Fly rod in hand, I eased into the warm waters of the storied Madison River. My son, Ben, was just steps behind me, eager to wet his line. Despite my felt-bottomed shoes, I faltered slightly, slipping off the rounded, moss-covered rocks below my feet.
"Here, take my hand," Ben said softly behind me. "I'll help you."
Steadied by his strength, together we pushed forward, bolstered against the rippling current.
At 6'3", my oldest son towers over me now. This should come as no surprise. Mothers with children older than mine had long presaged it would happen like this; a fast-forward blur of growth spurts, sporting events, back-to-school nights and prom dates. But, really, wasn't it just yesterday that I took his small hand in mine and walked him into pre-school? And just last week that I steadied him on skis as he slipped down a snowy pathway during a family ski holiday? And now, some 20 years later, he is holding me upright as we wade into these braided waters under the wide Montana sky.
This was more than a casual weekend. He had called to suggest we meet for a few days of mother-son fly-fishing, an interest we have shared since his boyhood. Our destination would be the mountains and rivers of Big Sky country, a landscape we both love. After, we would both head to Northern Idaho for the big event. In just seven days, he would wait at the end of yet another pathway, to catch that first glimpse of his beautiful bride.
Throughout the weekend, we fished favorite streams and crossed canyons via zip line, joking about the next "big leap" he would soon take. We walked through the woods with his two Golden Retrievers, Bridger and Jackson, and reminisced about our family life. We both ordered curried chicken for lunch and lamented our mutual metabolism that required us to leave the banana bread at the counter. Particularly now, the weekend before the wedding.
I wondered if there wasn't something important, meaningful I should say. Some kind of pre-nuptial, motherly advice I could offer. But it wasn't required.
Someone asked if I felt that sense of loss some women suffer; a heart-splitting notion that marriage somehow meant losing your son to another woman. For us, there is none of that. I know that I will always be his mom and she will always be his girl.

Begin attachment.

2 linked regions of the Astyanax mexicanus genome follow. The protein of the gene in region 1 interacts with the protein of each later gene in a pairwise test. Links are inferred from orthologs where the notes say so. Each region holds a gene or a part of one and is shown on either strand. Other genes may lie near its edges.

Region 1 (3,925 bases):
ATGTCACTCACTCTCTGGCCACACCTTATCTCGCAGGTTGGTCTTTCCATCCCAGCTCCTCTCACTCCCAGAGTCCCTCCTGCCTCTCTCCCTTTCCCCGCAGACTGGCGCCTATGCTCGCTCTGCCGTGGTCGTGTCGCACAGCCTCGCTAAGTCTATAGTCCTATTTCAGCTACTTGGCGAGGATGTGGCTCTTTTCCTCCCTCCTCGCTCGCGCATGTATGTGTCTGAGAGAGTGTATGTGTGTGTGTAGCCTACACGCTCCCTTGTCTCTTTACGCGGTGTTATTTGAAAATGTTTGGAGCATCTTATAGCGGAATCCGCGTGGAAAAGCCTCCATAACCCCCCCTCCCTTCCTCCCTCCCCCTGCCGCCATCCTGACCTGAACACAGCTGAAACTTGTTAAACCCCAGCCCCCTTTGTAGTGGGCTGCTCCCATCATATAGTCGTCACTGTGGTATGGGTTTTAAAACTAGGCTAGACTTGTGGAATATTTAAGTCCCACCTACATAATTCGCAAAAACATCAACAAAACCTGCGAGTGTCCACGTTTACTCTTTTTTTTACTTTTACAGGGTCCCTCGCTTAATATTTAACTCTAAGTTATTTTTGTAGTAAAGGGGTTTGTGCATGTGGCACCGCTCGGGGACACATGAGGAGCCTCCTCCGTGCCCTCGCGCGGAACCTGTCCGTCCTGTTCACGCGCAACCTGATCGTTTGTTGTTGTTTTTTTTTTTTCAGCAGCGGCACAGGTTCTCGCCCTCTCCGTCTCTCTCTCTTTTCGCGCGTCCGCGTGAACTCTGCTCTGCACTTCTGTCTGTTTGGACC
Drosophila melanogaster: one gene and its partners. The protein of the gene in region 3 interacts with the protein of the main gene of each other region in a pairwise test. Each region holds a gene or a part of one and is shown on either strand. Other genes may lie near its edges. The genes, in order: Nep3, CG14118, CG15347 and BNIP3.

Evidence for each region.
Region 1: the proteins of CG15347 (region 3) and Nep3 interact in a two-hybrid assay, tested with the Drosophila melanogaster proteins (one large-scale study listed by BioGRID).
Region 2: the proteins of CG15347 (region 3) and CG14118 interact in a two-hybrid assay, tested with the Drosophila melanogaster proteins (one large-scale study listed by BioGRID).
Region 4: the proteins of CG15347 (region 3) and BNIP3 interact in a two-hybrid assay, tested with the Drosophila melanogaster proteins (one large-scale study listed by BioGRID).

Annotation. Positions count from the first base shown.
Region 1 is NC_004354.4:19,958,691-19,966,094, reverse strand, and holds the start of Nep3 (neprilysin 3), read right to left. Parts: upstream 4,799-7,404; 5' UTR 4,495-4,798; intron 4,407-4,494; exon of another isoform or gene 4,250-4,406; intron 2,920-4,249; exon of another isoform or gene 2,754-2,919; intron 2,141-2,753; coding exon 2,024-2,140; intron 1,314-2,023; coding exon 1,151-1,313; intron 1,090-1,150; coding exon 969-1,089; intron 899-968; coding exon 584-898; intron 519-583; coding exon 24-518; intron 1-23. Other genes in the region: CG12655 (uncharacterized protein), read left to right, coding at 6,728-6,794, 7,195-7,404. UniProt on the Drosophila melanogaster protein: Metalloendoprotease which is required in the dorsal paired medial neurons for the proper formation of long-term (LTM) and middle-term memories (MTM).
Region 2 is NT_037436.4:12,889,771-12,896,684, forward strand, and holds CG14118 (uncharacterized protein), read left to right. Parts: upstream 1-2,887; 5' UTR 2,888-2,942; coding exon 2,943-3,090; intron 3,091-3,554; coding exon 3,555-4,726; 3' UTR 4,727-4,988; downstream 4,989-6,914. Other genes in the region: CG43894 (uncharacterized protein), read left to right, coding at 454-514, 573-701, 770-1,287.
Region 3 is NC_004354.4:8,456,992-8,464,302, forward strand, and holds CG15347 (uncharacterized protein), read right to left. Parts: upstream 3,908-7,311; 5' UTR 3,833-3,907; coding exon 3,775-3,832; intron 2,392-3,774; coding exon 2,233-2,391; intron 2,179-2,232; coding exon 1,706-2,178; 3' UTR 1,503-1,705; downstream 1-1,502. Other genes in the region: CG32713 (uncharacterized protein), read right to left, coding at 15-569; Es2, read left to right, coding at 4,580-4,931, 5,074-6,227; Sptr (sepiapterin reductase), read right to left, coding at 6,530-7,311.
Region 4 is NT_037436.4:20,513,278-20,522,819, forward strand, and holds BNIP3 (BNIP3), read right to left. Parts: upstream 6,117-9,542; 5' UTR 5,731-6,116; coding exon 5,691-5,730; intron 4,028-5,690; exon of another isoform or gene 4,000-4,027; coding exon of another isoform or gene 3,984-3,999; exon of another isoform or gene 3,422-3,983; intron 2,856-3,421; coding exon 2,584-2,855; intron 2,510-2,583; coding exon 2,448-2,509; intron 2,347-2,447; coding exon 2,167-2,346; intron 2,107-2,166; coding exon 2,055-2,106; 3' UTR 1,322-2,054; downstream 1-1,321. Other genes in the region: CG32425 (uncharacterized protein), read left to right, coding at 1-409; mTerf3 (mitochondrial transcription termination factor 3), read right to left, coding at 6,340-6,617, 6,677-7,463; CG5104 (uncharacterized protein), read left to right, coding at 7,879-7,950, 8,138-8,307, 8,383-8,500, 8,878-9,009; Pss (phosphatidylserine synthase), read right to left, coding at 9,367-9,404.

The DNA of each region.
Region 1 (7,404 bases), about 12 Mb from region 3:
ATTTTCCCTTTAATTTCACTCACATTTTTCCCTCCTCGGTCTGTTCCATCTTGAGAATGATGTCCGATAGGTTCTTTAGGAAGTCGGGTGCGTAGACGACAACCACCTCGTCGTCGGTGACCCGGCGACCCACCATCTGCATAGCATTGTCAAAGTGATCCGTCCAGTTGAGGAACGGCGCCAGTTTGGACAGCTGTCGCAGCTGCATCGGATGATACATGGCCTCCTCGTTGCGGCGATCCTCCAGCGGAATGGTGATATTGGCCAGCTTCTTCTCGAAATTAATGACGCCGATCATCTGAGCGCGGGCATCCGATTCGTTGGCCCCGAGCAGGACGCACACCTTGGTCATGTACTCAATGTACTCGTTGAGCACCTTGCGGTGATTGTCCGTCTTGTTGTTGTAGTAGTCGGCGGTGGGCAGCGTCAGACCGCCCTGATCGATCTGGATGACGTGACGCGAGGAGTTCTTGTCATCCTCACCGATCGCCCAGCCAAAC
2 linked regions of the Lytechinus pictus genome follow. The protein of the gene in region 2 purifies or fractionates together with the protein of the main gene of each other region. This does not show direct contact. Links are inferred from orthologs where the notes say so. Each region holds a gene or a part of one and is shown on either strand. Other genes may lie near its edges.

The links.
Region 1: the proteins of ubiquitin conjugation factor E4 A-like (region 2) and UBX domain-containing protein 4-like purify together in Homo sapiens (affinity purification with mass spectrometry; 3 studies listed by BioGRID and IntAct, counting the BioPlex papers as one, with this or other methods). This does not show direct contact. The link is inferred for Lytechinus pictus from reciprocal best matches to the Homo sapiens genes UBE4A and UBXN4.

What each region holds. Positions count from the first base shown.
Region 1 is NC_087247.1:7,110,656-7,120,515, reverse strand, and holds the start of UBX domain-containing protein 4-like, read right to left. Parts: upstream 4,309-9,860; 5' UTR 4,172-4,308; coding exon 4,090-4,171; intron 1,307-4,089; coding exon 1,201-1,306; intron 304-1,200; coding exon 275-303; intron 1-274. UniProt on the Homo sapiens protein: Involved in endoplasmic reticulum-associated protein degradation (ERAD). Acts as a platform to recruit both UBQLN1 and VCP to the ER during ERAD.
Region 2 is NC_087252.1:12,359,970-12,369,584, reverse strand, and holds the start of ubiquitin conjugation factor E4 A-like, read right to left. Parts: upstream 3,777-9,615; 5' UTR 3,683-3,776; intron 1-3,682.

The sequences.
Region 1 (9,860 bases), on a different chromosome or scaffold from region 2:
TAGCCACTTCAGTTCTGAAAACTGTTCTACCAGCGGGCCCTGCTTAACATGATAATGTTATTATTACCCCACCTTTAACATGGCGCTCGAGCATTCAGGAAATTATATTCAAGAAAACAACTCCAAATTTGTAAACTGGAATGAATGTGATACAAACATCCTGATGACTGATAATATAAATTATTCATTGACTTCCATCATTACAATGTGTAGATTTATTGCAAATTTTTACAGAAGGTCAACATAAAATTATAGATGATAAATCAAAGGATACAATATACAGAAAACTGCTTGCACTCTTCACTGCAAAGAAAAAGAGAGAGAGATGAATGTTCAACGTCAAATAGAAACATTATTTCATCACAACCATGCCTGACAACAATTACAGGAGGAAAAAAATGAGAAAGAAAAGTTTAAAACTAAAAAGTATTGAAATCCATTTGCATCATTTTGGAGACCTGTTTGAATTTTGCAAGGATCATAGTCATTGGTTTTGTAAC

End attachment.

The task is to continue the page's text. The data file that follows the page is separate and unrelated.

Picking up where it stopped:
Each evening we retreated to our room at the Big Sky Lodge, curled up with the dogs, reviewed the days' events and planned for the next. We shared our individual enthusiasm for the upcoming wedding festivities. I smiled with deep pleasure when he spoke with confidence of his decision to marry Lyndsay and how special and strong he believed their relationship to be. There was no hesitation. Only eager anticipation.
From time to time, I would catch glimpses of a much younger Ben. A familiar, silly grin. A childlike glance in a moment of indecision. But mostly, I saw a sure-footed man, eager to embark on this next chapter of his life.
On our last afternoon, we made one more stop along the Gallatin, hoping to improve our luck. While we both knew this weekend wasn't just about the fish, a little more action would have been welcome. Once again, Ben provided a steady hand as we waded into the water. As the sun dropped behind the cliff and soft evening light prevailed, we took turns casting, attempting to lure the wily trout from its safe hideout.
At one point, my line became hopelessly entangled. Without hesitation or frustration Ben quietly took my rod and said, "Not to worry. I can help." It's what I might have whispered two decades ago when he fell off the jungle gym or scraped his knee in a roller blade spill. But now, somehow it seemed just right that he would be the problem solver, the one to take the lead.
As the weekend came to a close, he said, "Mom, your baby boy is getting married. Can you believe it? "
What I believe is that time mysteriously evaporates and in the blink of an eye, that once mischievous toddler strides back into the room as a confident, young man. A man insightful and caring enough to create this eddy in time, in the scant hours before dozens of friends, family and a long list of last-minute details, would vie for his attention.
Knowing he has become this measure of a man provides soul-satisfying comfort. I am certain he will be a fine husband and father, locking arms with his wife through rough waters and calm seas. He'll be present when their child takes that first shaky step, hesitates on the first day of school or ties the first fly.
And with this knowing, I will shed tears of pride and joy as he reaches for the hand of his lovely bride, closes his own around hers, and before family and friends, promises to love her and hold her steady. For always.
Follow Lynn O'Rourke Hayes on Twitter: www.twitter.com/@lohayes